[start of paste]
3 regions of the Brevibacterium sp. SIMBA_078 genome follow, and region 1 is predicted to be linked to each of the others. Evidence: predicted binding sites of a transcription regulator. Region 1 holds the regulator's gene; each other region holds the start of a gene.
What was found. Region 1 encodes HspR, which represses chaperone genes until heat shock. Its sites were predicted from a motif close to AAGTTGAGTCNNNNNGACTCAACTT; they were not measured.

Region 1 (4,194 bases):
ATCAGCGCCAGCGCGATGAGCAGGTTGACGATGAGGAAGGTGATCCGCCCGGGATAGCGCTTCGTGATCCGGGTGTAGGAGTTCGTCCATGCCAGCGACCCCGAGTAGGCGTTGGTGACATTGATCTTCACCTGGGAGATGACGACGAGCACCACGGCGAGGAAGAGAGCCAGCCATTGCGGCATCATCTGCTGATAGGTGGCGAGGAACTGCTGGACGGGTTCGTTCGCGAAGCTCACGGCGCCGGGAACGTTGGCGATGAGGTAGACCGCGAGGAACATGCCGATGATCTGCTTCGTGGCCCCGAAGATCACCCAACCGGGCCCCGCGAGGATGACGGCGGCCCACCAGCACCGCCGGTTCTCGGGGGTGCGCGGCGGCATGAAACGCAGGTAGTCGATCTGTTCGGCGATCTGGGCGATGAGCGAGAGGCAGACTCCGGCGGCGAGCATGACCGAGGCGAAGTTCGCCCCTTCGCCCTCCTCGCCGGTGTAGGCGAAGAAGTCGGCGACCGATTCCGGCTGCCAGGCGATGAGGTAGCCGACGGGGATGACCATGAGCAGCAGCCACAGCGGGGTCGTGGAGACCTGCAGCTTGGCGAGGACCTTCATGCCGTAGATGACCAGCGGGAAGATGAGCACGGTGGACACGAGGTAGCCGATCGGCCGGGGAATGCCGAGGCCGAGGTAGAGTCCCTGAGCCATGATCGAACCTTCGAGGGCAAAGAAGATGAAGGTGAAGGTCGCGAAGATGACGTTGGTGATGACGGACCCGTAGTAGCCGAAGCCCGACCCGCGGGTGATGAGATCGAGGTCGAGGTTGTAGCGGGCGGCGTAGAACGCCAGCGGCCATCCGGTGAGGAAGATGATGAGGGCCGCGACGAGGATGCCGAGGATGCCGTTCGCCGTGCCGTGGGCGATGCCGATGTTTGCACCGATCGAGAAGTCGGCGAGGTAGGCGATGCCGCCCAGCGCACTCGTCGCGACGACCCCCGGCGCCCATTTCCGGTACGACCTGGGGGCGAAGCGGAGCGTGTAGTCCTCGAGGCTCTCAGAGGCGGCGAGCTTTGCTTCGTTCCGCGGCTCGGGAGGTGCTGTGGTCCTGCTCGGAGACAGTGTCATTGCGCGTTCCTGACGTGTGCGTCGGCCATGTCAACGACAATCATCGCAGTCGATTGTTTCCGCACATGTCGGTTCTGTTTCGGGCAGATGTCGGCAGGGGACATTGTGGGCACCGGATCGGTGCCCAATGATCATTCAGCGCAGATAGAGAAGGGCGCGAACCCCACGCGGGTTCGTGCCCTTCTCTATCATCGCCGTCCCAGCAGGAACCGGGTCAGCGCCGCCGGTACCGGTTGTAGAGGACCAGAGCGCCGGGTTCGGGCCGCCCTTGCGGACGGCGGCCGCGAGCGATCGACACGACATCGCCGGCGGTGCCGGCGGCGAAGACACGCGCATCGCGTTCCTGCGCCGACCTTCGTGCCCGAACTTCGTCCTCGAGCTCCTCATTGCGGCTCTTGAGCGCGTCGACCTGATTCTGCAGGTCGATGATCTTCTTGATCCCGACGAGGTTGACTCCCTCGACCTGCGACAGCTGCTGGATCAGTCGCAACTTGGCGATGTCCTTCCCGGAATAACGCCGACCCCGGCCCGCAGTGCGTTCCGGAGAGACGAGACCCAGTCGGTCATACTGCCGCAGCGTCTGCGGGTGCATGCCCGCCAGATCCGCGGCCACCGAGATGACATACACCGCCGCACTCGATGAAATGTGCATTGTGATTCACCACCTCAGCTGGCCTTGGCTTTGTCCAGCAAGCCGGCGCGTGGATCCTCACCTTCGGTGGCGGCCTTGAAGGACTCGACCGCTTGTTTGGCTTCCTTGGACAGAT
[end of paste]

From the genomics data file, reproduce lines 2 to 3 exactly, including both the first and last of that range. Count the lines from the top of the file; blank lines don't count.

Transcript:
What was found. Region 1 encodes HspR, which represses chaperone genes until heat shock. Its sites were predicted from a motif close to AAGTTGAGTCNNNNNGACTCAACTT; they were not measured.

Region 1 (4,194 bases):